Is there anything more refreshing than biting into a big slice of ripe, juicy ruby red grapefruit? Not just a great accompaniment to breakfast, grapefruit are awesome additions to salads or just a fabulously hydrating snack. And the citrus fruit brings a bevy of health benefits, too.
Angela Goscilo, a registered dietitian with Pollock Communications in New York City, says “grapefruit is a healthy component of a diet rich in fruits and vegetables.”
Specific health benefits of a medium-sized grapefruit (250 grams) include:
— Vitamin C (more than 76 milligrams).
— Vitamin A (180 micrograms).
— Potassium (over 300 milligrams).
— Fiber (4 grams).
— Low in calories (82).
— Lots of antioxidants and phytochemicals.
— Increased iron absorption.
Gabrielle Mancella, a registered dietitian and corporate wellness dietitian at Orlando Health in Florida, says grapefruit’s key health benefit is its very high concentration of vitamin C. “Vitamin C is an antioxidant that has anti-inflammatory properties to it,” she says. This supports your immune system and may even be able to lower your risk of cancer and other chronic disease, such as diabetes and heart disease that have been linked to long-term, systemic inflammation.
“One large grapefruit provides 190% of the daily value of vitamin C, which supports your immune system and wound healing,” Goscilo says. The National Institutes of Health Office of Dietary Supplements recommends that women aged 19 years and older should consume 75 milligrams and men aged 19 years and older consume 90 milligrams of vitamin C each day. Half a medium-sized grapefruit (about 125 grams) contains more than 38 milligrams of vitamin C.
“I recommend eating food rich in vitamin C like grapefruit over taking synthetic vitamin C pills, as fruit will have other nutrients to work synergistically with the vitamin C to make the effects more powerful,” says Kate Weiler, a sports nutritionist and co-founder of Drink Simple, a company that makes a line of plant-based beverages.
Grapefruit is also a good source of vitamin A. This fat-soluble vitamin is important for maintaining normal vision. It also supports the immune system and reproduction. The NIH reports that it also helps keep the heart, lungs, kidneys and other organs working properly. Half of a medium-sized grapefruit contains 90 micrograms of vitamin A. People aged 14 years and older should consume between 700 and 900 micrograms of vitamin A daily.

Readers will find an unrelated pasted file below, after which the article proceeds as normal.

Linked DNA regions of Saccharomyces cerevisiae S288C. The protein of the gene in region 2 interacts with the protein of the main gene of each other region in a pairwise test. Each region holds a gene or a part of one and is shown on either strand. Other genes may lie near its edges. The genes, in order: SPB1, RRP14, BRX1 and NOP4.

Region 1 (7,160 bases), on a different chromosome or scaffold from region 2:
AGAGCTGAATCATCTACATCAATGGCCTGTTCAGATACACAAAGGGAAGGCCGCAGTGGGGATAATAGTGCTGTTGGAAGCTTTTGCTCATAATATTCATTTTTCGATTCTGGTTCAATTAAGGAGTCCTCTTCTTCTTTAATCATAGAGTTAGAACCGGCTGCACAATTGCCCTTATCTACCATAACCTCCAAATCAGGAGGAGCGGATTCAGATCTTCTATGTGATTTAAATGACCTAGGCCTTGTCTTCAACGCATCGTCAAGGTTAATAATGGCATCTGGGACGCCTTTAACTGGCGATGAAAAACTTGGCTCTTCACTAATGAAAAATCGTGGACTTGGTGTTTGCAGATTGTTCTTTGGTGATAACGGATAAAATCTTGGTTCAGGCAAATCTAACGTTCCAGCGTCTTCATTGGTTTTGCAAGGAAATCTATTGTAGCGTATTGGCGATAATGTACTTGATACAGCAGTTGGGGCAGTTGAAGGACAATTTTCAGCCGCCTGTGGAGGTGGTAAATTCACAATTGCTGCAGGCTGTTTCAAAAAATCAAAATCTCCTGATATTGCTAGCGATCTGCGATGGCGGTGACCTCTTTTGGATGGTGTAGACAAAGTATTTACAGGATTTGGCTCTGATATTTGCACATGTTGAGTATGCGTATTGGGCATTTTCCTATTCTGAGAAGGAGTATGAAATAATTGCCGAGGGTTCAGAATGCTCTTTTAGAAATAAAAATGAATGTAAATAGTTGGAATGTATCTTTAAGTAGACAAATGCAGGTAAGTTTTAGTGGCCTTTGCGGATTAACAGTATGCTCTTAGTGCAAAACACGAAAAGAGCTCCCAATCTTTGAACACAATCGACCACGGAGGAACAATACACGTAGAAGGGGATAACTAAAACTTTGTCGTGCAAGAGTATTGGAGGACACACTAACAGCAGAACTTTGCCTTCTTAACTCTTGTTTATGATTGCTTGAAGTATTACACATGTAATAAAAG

[SEE: Plant-Based Diet Ideas.]
Your body needs potassium for just about everything it does. This electrolyte helps ensure proper kidney and heart function, muscle contraction and nerve transmission. Though we usually think about eating more bananas when trying to increase the level of potassium in our diet, many foods offer this vital nutrient. The USDA reports that a small grapefruit (about 200 grams) contains 278 milligrams of potassium. (A medium-sized banana has a little over 400 milligrams.) Men over the age of 19 are advised to consume 3,400 milligrams of potassium daily. Women over the age of 19 are advised to consume 2,600 milligrams of potassium.
In addition to being high in vitamins and minerals, grapefruit is also “high in fiber and low in calories,” Weiler says. The U.S. Department of Agriculture reports that half a medium grapefruit has just 41 calories.
Most Americans eat less fiber than they should. The American Heart Association recommends that adults consume 25 grams of fiber per day. Half a medium-sized grapefruit contains 2 grams of dietary fiber.
Antioxidants and Phytochemicals
Antioxidants are compounds found in plants that have been found to inhibit oxidation, which means they can reduce inflammation in the body. Phytochemicals and polyphenols are natural compounds that can also offer health benefits, such as improving blood pressure and lowering inflammation. All this could add up to big health benefits over the long term.